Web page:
These and other objects of the present invention are achieved in an optical system with a pump source that produces a first output. The pump source is coupled to a digitized set point which provides coarse control of a property of first output through a first command carried by a first feedback loop containing a first summing junction. An optical system is coupled to the pump source to receive a first output, modify the property to produce a second output. A monitor receives at least a portion of the second output and is configured to provide a readout of the modified property. A second feedback loop includes a second summing junction coupled to the monitor. The second summing junction issues a second command to the pump source and provides fine control of the property of the first output. The modified property of the second output is altered on a finer scale than that provided by the digitized set point.
In another embodiment of the present invention, an optical system is provided with a pump source that produces a first output. The pump source is coupled to a digitized set point which provides step quantization of a property of first output through a first command carried by a first feedback loop containing a first summing junction. An optical system is coupled to the pump source to receive a first output, modify the property to produce a second output. A monitor receives at least a portion of the second output and is configured to provide a readout of the modified property. A second feedback loop includes a second summing junction coupled to the monitor. The second summing junction issues a second command to the pump source and provides fine control of the property of the first output. The modified property of the second output is altered on a finer scale than that provided by the digitized set point.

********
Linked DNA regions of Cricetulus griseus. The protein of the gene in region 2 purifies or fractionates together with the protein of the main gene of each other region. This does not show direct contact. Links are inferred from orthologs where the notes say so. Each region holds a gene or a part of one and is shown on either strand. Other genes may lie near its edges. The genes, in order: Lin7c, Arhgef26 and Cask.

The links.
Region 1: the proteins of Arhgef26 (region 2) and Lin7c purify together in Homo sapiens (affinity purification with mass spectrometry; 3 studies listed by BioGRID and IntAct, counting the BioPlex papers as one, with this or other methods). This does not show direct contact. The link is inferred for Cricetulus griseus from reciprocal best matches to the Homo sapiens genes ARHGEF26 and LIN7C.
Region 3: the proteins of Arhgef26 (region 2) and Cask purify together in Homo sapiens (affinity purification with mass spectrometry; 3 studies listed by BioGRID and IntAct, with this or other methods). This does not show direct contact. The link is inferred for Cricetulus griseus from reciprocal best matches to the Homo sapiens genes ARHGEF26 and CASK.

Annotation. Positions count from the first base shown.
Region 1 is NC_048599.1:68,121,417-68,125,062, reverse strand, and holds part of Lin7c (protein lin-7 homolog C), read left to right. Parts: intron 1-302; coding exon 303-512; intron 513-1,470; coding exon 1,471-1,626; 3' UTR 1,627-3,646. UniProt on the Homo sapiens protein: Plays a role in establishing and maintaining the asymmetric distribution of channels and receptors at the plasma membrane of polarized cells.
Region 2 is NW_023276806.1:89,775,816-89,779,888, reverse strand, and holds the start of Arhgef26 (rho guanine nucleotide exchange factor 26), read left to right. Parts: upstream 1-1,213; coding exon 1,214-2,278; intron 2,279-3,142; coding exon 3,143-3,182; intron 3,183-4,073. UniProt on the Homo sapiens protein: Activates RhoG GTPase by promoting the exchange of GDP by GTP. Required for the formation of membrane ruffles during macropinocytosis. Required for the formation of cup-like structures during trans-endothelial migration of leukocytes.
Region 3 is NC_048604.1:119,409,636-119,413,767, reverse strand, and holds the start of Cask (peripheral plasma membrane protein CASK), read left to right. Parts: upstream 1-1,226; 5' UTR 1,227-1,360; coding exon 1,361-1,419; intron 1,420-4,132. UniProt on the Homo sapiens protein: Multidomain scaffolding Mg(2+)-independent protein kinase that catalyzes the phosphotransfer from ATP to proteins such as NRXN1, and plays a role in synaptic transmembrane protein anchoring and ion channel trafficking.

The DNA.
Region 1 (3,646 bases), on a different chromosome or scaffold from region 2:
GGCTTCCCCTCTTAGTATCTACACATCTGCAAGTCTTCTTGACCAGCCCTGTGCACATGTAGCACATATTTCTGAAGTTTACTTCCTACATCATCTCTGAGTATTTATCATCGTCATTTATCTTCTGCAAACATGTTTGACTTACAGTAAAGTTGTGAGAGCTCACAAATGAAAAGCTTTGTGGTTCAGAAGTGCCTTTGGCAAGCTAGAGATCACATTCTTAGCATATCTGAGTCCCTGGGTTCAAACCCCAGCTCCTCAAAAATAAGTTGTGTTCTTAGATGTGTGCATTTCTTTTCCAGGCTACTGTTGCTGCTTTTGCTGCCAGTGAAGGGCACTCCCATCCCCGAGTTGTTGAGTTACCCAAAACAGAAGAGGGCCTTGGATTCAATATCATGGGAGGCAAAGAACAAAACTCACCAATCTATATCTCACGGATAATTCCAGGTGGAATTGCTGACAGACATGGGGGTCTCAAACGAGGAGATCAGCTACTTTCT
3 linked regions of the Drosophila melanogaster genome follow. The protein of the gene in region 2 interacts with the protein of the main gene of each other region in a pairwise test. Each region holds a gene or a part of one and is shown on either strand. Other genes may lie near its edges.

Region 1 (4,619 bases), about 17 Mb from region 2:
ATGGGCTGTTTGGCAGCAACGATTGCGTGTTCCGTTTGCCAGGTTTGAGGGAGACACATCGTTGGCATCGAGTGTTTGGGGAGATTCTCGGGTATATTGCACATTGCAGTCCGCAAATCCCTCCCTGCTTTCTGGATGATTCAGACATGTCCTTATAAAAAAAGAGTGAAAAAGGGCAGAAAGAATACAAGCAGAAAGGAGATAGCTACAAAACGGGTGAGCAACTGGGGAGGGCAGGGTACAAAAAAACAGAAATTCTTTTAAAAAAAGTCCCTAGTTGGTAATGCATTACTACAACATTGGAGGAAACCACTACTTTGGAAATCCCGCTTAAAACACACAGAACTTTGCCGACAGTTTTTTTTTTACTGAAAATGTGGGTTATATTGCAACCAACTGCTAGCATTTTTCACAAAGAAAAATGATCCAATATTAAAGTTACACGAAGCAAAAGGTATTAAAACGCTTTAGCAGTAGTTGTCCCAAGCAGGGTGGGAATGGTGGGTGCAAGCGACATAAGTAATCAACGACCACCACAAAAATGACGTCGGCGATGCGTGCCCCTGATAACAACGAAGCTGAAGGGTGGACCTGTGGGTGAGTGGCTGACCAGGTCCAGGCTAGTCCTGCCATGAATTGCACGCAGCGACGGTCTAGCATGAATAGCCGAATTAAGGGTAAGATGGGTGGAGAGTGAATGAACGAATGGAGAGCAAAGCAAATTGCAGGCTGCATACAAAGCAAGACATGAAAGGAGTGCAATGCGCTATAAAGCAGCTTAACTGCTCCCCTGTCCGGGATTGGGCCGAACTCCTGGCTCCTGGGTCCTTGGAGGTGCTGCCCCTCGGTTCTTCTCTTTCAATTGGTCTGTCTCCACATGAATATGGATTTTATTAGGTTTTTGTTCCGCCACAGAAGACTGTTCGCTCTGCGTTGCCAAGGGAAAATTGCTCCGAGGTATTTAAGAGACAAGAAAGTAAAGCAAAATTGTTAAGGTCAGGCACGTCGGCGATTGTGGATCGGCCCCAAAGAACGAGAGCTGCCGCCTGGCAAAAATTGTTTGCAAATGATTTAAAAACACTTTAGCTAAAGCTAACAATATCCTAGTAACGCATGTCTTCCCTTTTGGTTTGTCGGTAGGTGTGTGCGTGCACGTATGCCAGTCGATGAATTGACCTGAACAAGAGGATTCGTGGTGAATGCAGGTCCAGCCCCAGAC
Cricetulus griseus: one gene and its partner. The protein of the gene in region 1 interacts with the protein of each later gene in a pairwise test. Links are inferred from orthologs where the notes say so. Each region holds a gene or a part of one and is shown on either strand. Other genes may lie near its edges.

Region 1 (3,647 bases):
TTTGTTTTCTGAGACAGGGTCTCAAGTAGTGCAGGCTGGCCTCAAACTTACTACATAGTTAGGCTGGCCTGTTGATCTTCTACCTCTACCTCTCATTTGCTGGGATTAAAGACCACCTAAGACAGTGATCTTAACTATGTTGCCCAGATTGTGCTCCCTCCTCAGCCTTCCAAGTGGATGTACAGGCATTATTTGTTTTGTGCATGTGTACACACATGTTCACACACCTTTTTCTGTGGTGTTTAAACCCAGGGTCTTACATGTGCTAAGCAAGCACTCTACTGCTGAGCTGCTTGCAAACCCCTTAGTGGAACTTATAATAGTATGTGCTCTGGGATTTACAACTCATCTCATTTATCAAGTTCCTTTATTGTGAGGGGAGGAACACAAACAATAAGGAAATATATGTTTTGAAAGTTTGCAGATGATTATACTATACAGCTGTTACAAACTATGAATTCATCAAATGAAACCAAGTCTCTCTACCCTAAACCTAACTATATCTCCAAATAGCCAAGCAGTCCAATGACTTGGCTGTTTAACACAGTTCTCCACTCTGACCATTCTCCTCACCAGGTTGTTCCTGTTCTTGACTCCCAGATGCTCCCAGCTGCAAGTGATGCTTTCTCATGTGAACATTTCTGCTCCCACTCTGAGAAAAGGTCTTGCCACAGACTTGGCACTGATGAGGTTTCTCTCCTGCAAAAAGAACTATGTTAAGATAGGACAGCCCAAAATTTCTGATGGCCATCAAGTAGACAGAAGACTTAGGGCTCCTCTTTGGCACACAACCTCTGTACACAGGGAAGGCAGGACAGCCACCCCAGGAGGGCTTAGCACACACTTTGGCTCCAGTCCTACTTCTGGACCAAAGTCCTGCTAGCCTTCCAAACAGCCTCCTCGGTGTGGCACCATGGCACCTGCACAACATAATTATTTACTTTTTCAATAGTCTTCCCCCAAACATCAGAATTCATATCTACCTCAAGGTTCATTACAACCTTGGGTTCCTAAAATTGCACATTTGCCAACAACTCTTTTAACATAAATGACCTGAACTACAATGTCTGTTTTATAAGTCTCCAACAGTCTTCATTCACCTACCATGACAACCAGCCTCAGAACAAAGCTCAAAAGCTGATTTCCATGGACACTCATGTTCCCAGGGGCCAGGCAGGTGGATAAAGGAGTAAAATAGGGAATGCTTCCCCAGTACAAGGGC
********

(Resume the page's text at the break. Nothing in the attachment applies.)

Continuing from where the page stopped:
In another embodiment of the present invention, a laser system has a pump source that produces a first output. The pump source includes a feedback loop with a first summing junction and a first command that has step quantization. A feedback loop is coupled to the first summing junction. The feedback loop has a second summing junction coupled to at least a portion of the first output, the second summing junction receiving a second command and providing an input to the first summing junction, the feedback loop reducing the step quantization from the first output to reduce step quantization of the first output.
In another embodiment of the present invention an optical system has a pump source that produces a first output beam. A cavity is pumped by the first output beam and produces a second output beam. A power monitor is positioned to receive at least a portion of the second output beam. In response to a signal from the power monitor an efficiency of the cavity is maximized by adjusting a position of the first output beam relative to the cavity.